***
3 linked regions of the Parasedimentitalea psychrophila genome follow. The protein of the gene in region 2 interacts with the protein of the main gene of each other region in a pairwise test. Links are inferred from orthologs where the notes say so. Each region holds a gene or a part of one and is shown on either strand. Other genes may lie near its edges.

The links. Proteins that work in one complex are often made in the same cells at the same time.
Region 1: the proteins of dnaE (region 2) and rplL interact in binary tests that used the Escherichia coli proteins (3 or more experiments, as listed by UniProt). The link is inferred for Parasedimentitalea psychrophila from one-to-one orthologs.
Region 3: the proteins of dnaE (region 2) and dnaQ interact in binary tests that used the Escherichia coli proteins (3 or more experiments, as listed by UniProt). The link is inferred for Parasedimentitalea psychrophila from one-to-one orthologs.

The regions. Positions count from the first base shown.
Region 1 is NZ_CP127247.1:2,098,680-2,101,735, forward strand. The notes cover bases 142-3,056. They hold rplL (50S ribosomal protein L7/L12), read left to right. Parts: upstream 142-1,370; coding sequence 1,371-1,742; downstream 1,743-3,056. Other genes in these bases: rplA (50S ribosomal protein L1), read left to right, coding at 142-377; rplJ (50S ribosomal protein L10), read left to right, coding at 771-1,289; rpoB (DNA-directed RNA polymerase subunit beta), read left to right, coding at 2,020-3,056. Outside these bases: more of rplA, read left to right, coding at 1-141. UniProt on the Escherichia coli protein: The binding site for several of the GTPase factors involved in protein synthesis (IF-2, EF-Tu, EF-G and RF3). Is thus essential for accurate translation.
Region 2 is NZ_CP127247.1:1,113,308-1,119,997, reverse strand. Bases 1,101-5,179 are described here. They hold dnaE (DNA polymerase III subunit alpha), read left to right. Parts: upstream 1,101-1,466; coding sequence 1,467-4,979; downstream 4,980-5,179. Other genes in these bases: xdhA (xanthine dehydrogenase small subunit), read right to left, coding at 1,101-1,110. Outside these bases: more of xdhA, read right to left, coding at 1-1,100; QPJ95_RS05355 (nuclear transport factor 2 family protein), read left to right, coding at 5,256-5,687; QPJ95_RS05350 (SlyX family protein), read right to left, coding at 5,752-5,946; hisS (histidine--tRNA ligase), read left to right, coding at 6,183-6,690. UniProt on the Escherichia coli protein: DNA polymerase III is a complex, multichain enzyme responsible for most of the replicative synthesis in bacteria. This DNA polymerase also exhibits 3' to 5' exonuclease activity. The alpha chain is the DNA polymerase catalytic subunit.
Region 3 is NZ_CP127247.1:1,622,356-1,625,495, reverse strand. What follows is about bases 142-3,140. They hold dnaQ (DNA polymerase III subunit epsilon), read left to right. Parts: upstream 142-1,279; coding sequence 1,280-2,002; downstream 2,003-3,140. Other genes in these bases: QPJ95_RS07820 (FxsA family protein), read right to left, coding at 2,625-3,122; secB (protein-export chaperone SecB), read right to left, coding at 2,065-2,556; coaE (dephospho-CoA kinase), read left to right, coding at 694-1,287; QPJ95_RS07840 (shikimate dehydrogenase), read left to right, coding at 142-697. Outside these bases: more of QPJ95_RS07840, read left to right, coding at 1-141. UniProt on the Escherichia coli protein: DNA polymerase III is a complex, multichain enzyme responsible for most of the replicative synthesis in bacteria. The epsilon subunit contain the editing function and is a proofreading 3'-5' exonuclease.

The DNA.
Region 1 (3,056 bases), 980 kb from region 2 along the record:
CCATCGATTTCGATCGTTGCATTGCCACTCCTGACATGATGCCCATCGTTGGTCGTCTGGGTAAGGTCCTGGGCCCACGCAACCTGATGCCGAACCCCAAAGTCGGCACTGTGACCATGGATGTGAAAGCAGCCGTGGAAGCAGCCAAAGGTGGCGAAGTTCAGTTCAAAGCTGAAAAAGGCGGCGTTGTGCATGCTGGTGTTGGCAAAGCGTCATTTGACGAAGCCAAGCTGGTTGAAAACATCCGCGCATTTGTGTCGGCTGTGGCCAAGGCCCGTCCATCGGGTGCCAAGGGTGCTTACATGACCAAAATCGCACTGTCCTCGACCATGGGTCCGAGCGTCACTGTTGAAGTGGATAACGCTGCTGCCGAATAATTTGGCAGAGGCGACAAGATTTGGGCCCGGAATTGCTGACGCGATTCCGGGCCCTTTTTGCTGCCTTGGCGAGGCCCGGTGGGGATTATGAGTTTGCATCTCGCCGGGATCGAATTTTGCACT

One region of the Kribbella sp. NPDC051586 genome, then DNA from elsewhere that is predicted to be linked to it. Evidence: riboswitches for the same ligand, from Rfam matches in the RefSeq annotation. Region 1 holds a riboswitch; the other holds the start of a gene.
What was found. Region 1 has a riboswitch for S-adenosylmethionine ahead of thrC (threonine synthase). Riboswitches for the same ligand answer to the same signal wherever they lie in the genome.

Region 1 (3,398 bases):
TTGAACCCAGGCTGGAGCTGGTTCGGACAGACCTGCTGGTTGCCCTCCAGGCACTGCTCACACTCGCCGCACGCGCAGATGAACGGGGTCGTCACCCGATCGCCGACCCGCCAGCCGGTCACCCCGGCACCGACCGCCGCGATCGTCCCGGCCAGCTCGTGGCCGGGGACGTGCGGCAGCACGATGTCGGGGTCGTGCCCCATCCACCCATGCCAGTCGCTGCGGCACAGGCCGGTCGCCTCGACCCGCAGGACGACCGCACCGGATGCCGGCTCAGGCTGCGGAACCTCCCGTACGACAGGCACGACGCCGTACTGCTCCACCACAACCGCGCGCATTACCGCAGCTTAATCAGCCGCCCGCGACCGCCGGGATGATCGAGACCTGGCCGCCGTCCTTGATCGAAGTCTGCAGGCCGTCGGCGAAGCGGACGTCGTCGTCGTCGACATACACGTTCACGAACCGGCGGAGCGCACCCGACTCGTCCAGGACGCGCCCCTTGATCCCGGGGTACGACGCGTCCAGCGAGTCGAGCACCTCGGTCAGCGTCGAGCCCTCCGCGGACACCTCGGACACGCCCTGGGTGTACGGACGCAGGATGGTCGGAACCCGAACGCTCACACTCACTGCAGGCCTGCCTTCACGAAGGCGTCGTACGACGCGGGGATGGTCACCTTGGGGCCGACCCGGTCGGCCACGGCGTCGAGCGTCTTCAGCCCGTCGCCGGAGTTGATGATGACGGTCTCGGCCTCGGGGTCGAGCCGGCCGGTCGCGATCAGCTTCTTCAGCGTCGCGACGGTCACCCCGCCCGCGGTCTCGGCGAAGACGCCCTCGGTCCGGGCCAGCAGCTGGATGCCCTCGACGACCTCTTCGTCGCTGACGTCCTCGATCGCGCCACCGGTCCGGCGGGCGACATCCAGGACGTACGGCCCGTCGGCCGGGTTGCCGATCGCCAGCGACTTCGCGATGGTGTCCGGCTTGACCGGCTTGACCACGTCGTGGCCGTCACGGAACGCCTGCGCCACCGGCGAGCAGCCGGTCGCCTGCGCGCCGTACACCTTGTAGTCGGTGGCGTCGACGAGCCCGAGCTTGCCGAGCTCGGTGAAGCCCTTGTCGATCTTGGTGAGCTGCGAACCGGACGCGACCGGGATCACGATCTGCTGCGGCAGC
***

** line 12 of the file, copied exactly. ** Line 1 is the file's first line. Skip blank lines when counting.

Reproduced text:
One region of the Kribbella sp. NPDC051586 genome, then DNA from elsewhere that is predicted to be linked to it. Evidence: riboswitches for the same ligand, from Rfam matches in the RefSeq annotation. Region 1 holds a riboswitch; the other holds the start of a gene.